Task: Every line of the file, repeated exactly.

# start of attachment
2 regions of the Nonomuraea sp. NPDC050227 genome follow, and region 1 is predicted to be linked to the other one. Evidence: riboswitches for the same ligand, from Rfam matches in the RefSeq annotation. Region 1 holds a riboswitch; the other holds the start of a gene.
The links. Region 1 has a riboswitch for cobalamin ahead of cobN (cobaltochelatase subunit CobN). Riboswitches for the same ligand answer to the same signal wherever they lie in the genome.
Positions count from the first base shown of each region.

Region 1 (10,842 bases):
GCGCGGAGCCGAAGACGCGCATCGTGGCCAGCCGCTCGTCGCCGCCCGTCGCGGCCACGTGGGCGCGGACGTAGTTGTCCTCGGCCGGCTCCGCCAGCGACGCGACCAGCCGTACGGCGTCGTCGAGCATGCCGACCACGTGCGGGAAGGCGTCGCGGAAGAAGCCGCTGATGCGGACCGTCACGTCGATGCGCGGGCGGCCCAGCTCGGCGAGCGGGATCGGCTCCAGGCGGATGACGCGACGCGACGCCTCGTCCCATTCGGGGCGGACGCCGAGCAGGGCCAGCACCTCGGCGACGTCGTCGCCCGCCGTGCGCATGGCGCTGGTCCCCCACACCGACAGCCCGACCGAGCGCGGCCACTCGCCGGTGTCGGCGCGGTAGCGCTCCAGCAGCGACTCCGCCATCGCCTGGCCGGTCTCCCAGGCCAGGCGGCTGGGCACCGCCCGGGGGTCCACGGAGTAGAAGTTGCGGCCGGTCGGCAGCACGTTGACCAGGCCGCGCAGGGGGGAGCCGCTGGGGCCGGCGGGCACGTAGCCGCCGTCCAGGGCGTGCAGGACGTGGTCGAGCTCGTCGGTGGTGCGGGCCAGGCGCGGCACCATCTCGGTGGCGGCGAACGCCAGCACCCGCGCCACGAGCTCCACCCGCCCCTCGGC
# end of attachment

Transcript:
2 regions of the Nonomuraea sp. NPDC050227 genome follow, and region 1 is predicted to be linked to the other one. Evidence: riboswitches for the same ligand, from Rfam matches in the RefSeq annotation. Region 1 holds a riboswitch; the other holds the start of a gene.
The links. Region 1 has a riboswitch for cobalamin ahead of cobN (cobaltochelatase subunit CobN). Riboswitches for the same ligand answer to the same signal wherever they lie in the genome.
Positions count from the first base shown of each region.

Region 1 (10,842 bases):
GCGCGGAGCCGAAGACGCGCATCGTGGCCAGCCGCTCGTCGCCGCCCGTCGCGGCCACGTGGGCGCGGACGTAGTTGTCCTCGGCCGGCTCCGCCAGCGACGCGACCAGCCGTACGGCGTCGTCGAGCATGCCGACCACGTGCGGGAAGGCGTCGCGGAAGAAGCCGCTGATGCGGACCGTCACGTCGATGCGCGGGCGGCCCAGCTCGGCGAGCGGGATCGGCTCCAGGCGGATGACGCGACGCGACGCCTCGTCCCATTCGGGGCGGACGCCGAGCAGGGCCAGCACCTCGGCGACGTCGTCGCCCGCCGTGCGCATGGCGCTGGTCCCCCACACCGACAGCCCGACCGAGCGCGGCCACTCGCCGGTGTCGGCGCGGTAGCGCTCCAGCAGCGACTCCGCCATCGCCTGGCCGGTCTCCCAGGCCAGGCGGCTGGGCACCGCCCGGGGGTCCACGGAGTAGAAGTTGCGGCCGGTCGGCAGCACGTTGACCAGGCCGCGCAGGGGGGAGCCGCTGGGGCCGGCGGGCACGTAGCCGCCGTCCAGGGCGTGCAGGACGTGGTCGAGCTCGTCGGTGGTGCGGGCCAGGCGCGGCACCATCTCGGTGGCGGCGAACGCCAGCACCCGCGCCACGAGCTCCACCCGCCCCTCGGC